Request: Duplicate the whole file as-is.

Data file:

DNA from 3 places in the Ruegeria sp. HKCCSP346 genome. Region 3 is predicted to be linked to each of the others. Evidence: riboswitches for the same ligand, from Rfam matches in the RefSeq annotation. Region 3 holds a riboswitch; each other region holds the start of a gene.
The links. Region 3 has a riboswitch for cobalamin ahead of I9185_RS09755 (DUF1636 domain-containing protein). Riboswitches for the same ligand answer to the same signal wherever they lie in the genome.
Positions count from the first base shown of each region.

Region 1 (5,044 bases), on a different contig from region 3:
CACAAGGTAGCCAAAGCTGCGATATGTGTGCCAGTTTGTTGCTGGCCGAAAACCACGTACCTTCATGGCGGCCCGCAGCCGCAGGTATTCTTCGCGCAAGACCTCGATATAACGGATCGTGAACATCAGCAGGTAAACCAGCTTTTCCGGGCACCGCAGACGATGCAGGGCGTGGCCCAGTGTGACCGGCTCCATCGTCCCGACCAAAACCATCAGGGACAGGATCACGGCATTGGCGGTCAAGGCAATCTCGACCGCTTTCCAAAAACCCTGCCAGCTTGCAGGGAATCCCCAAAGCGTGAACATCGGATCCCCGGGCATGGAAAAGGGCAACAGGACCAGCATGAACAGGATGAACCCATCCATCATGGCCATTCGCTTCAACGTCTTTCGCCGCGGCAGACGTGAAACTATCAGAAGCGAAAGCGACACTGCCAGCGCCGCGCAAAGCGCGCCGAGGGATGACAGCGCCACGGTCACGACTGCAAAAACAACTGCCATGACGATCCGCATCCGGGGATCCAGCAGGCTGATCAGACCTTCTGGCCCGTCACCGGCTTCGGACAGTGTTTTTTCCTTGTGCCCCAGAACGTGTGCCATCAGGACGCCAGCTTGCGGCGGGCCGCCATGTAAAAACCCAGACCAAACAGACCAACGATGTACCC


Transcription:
DNA from 3 places in the Ruegeria sp. HKCCSP346 genome. Region 3 is predicted to be linked to each of the others. Evidence: riboswitches for the same ligand, from Rfam matches in the RefSeq annotation. Region 3 holds a riboswitch; each other region holds the start of a gene.
The links. Region 3 has a riboswitch for cobalamin ahead of I9185_RS09755 (DUF1636 domain-containing protein). Riboswitches for the same ligand answer to the same signal wherever they lie in the genome.
Positions count from the first base shown of each region.

Region 1 (5,044 bases), on a different contig from region 3:
CACAAGGTAGCCAAAGCTGCGATATGTGTGCCAGTTTGTTGCTGGCCGAAAACCACGTACCTTCATGGCGGCCCGCAGCCGCAGGTATTCTTCGCGCAAGACCTCGATATAACGGATCGTGAACATCAGCAGGTAAACCAGCTTTTCCGGGCACCGCAGACGATGCAGGGCGTGGCCCAGTGTGACCGGCTCCATCGTCCCGACCAAAACCATCAGGGACAGGATCACGGCATTGGCGGTCAAGGCAATCTCGACCGCTTTCCAAAAACCCTGCCAGCTTGCAGGGAATCCCCAAAGCGTGAACATCGGATCCCCGGGCATGGAAAAGGGCAACAGGACCAGCATGAACAGGATGAACCCATCCATCATGGCCATTCGCTTCAACGTCTTTCGCCGCGGCAGACGTGAAACTATCAGAAGCGAAAGCGACACTGCCAGCGCCGCGCAAAGCGCGCCGAGGGATGACAGCGCCACGGTCACGACTGCAAAAACAACTGCCATGACGATCCGCATCCGGGGATCCAGCAGGCTGATCAGACCTTCTGGCCCGTCACCGGCTTCGGACAGTGTTTTTTCCTTGTGCCCCAGAACGTGTGCCATCAGGACGCCAGCTTGCGGCGGGCCGCCATGTAAAAACCCAGACCAAACAGACCAACGATGTACCC